PRI was founded to support the private practice of medicine.  In most cases, that means highlighting and seeking reforms to the abusive practices of insurers and Pharmacy Benefit Managers (PBMs).  Readers of this website are advised of legislative, regulatory and policy changes which affect physicians in their daily practice.  Moreover, PRI regularly intervenes in state regulatory and enforcement proceedings to promote the interests of physicians.

This post, however, seeks to advise physicians and member State Medical Societies of substantial tax savings that can accrue if the physician derives substantial income from a Subchapter S Corporation, certain LLCs or a partnership (hereafter PTEs).

The 2017 tax changes at the Federal level capped the deductibility of state and local taxes (SALT taxes) on a physician’s personal Federal return to $10,000.  Thus a physician who paid $20,000 in SALT taxes lost deductibility of $10,000 which had been allowed prior to the 2017 change.

This change was particularly harmful to physicians who lived in states with high SALT taxes as is the case in Maryland where PRI is incorporated.  However, there is a way to gain full deductibility of the $20,000.  The trick is to have your PTE pay these taxes before they are distributed to you.

Here is what needs to be done to take advantage of this tax savings.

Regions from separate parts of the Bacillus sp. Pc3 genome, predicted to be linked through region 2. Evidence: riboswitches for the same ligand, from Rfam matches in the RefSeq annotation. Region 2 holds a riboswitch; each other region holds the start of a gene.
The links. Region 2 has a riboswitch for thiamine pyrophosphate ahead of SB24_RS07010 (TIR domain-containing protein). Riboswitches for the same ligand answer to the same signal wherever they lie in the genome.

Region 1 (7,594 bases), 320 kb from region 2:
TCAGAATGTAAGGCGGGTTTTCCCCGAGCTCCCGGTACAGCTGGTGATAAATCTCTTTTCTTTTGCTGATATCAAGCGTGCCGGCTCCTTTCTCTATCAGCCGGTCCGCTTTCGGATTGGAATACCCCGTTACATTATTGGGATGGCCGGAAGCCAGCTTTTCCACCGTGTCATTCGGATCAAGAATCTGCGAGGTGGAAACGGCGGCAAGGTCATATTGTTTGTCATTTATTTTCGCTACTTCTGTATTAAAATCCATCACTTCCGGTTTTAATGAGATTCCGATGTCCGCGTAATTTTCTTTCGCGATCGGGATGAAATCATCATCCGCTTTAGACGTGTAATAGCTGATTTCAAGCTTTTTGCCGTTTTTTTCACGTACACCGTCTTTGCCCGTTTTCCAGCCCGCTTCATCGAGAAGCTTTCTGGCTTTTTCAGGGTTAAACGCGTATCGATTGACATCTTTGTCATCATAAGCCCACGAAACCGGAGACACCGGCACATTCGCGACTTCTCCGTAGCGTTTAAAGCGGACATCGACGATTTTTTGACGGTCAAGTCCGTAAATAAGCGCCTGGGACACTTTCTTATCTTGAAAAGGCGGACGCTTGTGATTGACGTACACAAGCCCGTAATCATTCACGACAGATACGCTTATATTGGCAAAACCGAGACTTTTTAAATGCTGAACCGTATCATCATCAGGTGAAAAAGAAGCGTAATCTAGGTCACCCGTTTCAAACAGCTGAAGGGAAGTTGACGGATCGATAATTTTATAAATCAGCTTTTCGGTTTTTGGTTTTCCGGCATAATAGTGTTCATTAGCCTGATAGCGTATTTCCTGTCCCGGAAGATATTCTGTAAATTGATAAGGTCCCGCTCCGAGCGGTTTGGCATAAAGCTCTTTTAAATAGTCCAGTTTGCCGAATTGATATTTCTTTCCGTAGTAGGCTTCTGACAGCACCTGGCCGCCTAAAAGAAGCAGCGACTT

One:  This will work if you derive income in the form of profit or distributions from your PTE.  The following PTEs qualify:  All Subchapter S Corporations no matter how many shareholders, LLCs with 2 or more members, and partnerships.

Two:  Your state law needs to be amended to allow for this.  State legislators will not object because the state loses no revenue.  The revenue loss is suffered solely by the Federal government.

Three:  You need to consult with your accountant to ensure that you were doing this properly.

A number of states (Maryland, Connecticut, Wisconsin, Oklahoma, Louisiana, Rhode Island, and New Jersey) have adopted the required state law.  You can review a copy of the Maryland law here.

Of the 10 states with the highest income tax rates only two (New Jersey and Wisconsin) have passed the necessary state law.  For a listing of all state SALT taxes click here.

In Maryland, MedChi, the Maryland State Medical Society, reports that many of its members will save $5,000 or more annually on their Federal taxes.

In addition, one can still take advantage of the $10,000 SALT deduction on his or her individual return with respect to local real estate taxes or state income taxes paid as an employee of your PTE.